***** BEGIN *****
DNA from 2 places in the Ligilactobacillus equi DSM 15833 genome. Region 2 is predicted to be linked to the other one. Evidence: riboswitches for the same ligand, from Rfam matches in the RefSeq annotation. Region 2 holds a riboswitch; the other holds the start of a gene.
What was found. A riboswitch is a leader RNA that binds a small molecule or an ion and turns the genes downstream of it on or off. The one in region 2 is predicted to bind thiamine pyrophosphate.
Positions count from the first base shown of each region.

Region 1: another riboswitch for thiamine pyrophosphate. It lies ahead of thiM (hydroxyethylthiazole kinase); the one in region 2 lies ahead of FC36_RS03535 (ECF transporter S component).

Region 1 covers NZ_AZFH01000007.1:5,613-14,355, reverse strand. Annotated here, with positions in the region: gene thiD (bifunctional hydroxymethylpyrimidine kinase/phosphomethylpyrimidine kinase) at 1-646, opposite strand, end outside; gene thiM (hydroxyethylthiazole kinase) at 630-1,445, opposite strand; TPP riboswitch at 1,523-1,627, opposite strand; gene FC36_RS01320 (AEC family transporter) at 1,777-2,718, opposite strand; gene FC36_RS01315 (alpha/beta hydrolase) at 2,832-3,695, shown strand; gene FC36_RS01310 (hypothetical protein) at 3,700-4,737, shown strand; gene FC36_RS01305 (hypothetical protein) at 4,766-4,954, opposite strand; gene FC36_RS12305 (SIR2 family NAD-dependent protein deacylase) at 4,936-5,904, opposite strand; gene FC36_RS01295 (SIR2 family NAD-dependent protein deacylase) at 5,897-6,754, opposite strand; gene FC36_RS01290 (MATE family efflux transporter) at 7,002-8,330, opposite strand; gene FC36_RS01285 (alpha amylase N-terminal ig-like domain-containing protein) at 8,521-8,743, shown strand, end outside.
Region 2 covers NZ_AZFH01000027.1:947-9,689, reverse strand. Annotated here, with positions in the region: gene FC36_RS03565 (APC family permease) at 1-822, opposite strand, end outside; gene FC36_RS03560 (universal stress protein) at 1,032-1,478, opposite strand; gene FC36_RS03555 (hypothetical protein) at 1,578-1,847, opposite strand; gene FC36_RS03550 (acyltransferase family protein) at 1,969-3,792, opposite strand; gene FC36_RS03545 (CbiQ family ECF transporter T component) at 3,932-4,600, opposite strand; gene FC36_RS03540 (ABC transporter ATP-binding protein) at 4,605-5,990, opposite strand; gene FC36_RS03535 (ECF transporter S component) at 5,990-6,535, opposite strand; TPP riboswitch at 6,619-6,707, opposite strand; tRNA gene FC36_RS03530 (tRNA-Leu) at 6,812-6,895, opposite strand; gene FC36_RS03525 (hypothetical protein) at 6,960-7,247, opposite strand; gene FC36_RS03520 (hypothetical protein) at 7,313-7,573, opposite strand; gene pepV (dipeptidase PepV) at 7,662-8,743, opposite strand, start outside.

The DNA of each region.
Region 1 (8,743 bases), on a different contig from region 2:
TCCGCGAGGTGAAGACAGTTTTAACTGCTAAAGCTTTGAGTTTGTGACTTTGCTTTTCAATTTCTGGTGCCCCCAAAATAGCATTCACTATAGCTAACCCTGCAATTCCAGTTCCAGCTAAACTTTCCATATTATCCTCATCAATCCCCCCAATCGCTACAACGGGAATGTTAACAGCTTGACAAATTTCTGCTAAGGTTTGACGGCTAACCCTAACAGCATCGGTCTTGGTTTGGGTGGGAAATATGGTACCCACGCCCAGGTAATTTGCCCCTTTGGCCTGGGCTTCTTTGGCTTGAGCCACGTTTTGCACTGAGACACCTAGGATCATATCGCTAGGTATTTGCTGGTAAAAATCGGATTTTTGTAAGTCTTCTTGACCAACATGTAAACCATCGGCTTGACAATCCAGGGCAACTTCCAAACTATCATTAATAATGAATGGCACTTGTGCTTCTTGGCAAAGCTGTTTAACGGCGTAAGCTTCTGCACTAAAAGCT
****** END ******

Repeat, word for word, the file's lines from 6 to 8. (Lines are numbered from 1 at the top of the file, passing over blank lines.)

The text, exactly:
Region 2 covers NZ_AZFH01000027.1:947-9,689, reverse strand. Annotated here, with positions in the region: gene FC36_RS03565 (APC family permease) at 1-822, opposite strand, end outside; gene FC36_RS03560 (universal stress protein) at 1,032-1,478, opposite strand; gene FC36_RS03555 (hypothetical protein) at 1,578-1,847, opposite strand; gene FC36_RS03550 (acyltransferase family protein) at 1,969-3,792, opposite strand; gene FC36_RS03545 (CbiQ family ECF transporter T component) at 3,932-4,600, opposite strand; gene FC36_RS03540 (ABC transporter ATP-binding protein) at 4,605-5,990, opposite strand; gene FC36_RS03535 (ECF transporter S component) at 5,990-6,535, opposite strand; TPP riboswitch at 6,619-6,707, opposite strand; tRNA gene FC36_RS03530 (tRNA-Leu) at 6,812-6,895, opposite strand; gene FC36_RS03525 (hypothetical protein) at 6,960-7,247, opposite strand; gene FC36_RS03520 (hypothetical protein) at 7,313-7,573, opposite strand; gene pepV (dipeptidase PepV) at 7,662-8,743, opposite strand, start outside.

The DNA of each region.
Region 1 (8,743 bases), on a different contig from region 2: